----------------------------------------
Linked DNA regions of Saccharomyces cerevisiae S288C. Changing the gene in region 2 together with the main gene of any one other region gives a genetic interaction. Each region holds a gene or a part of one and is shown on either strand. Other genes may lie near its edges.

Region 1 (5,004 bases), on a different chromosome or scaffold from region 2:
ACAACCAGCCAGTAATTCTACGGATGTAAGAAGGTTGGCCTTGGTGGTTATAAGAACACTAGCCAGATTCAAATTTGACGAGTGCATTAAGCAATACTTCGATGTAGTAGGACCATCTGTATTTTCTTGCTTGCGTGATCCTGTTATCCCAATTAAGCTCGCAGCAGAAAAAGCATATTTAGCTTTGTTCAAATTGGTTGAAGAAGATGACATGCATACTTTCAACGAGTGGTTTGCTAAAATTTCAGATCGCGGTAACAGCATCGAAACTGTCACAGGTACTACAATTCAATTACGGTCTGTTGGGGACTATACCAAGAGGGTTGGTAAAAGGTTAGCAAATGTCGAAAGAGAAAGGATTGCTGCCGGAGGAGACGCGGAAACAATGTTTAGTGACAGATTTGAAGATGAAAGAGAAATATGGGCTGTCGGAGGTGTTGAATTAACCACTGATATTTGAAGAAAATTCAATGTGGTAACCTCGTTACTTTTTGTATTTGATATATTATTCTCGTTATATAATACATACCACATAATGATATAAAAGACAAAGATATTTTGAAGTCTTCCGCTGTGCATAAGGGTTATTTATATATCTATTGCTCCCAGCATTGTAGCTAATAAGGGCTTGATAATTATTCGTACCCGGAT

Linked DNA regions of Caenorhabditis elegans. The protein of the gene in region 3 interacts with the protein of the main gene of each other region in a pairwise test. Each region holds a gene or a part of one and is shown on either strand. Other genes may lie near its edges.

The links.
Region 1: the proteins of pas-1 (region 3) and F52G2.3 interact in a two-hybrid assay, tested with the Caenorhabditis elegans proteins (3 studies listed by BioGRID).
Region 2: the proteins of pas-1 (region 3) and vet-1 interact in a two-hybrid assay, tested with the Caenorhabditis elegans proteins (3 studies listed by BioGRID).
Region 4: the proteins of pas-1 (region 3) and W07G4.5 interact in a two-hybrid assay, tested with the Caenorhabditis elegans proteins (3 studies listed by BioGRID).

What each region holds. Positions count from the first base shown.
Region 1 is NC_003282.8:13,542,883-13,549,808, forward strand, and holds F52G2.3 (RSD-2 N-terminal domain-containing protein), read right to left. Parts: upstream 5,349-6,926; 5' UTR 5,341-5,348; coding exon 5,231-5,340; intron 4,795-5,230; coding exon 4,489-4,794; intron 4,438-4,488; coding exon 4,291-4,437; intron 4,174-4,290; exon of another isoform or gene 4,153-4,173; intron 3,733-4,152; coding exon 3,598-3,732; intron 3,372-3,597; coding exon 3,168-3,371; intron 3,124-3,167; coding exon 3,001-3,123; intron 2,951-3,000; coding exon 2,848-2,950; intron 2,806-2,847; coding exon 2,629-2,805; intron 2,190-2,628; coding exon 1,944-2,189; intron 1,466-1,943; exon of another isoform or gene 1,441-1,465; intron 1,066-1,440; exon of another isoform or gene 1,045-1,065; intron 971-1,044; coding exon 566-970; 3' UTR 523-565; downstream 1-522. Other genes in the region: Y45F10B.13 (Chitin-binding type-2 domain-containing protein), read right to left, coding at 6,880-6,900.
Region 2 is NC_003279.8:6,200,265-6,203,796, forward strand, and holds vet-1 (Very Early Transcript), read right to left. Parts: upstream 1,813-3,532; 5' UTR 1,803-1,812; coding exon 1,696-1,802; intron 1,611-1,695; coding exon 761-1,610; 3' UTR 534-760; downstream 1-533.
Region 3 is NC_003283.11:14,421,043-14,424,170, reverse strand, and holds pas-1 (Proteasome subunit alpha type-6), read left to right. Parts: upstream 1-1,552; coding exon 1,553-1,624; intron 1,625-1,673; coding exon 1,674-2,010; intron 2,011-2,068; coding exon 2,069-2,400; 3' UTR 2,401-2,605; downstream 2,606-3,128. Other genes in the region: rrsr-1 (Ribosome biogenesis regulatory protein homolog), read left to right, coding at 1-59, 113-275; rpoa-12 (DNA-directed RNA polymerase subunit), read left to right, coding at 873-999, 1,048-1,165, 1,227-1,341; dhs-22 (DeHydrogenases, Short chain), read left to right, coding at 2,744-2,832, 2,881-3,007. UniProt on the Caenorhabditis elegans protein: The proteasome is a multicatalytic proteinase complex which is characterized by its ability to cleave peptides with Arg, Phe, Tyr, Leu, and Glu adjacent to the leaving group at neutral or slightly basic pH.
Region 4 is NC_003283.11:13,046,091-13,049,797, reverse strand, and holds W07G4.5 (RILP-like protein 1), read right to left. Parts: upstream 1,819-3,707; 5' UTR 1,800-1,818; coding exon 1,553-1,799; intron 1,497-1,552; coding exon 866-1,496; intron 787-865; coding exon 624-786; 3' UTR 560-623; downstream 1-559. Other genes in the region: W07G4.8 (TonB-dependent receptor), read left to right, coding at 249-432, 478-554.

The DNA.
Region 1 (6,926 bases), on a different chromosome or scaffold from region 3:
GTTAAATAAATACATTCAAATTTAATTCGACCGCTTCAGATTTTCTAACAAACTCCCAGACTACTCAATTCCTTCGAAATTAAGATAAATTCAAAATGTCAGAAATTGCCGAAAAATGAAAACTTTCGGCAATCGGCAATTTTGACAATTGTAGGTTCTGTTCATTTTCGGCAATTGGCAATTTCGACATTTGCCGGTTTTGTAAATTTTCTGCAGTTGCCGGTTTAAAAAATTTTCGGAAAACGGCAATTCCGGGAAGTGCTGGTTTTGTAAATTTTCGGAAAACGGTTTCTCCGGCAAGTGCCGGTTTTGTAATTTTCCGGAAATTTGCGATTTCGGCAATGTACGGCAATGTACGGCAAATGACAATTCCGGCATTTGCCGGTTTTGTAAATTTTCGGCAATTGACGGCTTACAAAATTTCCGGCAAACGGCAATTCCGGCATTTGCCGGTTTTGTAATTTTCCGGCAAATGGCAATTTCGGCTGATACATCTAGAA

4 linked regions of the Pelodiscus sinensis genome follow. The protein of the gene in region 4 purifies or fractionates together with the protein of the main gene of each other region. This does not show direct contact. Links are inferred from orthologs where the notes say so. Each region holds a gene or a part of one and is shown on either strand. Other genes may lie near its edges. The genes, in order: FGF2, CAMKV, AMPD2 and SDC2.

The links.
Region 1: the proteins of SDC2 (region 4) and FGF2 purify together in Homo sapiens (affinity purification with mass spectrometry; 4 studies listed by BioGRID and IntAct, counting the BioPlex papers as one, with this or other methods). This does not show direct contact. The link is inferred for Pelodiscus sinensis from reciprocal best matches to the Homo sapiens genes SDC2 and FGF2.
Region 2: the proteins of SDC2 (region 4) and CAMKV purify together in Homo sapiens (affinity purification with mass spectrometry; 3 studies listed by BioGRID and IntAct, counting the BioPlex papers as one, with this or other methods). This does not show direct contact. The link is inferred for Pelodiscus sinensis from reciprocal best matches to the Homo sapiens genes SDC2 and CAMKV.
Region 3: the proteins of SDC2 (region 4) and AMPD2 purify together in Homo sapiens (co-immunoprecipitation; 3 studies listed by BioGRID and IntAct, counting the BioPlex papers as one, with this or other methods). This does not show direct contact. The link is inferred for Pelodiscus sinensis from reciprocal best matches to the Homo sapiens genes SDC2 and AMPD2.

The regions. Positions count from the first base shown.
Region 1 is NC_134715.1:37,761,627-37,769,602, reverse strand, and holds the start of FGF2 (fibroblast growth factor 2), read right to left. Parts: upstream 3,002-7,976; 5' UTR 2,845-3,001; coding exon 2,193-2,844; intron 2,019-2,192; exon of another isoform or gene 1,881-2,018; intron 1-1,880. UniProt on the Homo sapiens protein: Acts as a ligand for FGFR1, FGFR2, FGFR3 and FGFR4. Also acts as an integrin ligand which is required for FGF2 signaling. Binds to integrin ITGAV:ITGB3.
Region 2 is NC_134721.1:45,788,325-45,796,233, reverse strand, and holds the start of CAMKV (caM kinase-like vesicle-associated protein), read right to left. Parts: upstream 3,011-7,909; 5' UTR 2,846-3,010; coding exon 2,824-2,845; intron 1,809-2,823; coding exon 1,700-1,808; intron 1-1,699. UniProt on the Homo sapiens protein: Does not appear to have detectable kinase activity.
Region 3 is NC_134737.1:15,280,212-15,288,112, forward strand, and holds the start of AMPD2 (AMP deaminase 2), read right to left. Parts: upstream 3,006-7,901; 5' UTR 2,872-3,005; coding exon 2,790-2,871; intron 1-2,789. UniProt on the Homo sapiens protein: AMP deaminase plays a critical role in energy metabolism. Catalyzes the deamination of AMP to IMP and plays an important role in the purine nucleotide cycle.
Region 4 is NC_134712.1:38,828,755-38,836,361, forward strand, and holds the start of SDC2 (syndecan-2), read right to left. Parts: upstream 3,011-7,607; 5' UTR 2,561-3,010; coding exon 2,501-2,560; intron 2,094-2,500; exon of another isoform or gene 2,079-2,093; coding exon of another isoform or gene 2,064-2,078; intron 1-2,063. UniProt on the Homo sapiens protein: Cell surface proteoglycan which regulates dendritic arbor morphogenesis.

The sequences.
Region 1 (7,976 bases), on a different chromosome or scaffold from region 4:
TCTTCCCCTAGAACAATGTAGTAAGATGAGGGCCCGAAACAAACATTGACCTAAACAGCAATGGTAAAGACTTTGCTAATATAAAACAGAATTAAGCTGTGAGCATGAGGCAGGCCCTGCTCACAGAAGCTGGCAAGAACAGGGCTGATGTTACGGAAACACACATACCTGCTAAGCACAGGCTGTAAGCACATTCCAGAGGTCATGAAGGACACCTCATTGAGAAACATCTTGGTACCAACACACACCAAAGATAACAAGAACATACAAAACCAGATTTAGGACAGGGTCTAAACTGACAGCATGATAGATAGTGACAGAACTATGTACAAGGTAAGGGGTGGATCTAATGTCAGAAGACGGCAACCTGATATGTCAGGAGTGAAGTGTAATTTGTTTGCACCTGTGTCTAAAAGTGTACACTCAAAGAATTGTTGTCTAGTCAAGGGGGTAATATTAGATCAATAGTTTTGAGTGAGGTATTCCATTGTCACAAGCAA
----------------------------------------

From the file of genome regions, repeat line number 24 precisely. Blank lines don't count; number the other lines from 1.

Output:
Region 2 is NC_134721.1:45,788,325-45,796,233, reverse strand, and holds the start of CAMKV (caM kinase-like vesicle-associated protein), read right to left. Parts: upstream 3,011-7,909; 5' UTR 2,846-3,010; coding exon 2,824-2,845; intron 1,809-2,823; coding exon 1,700-1,808; intron 1-1,699. UniProt on the Homo sapiens protein: Does not appear to have detectable kinase activity.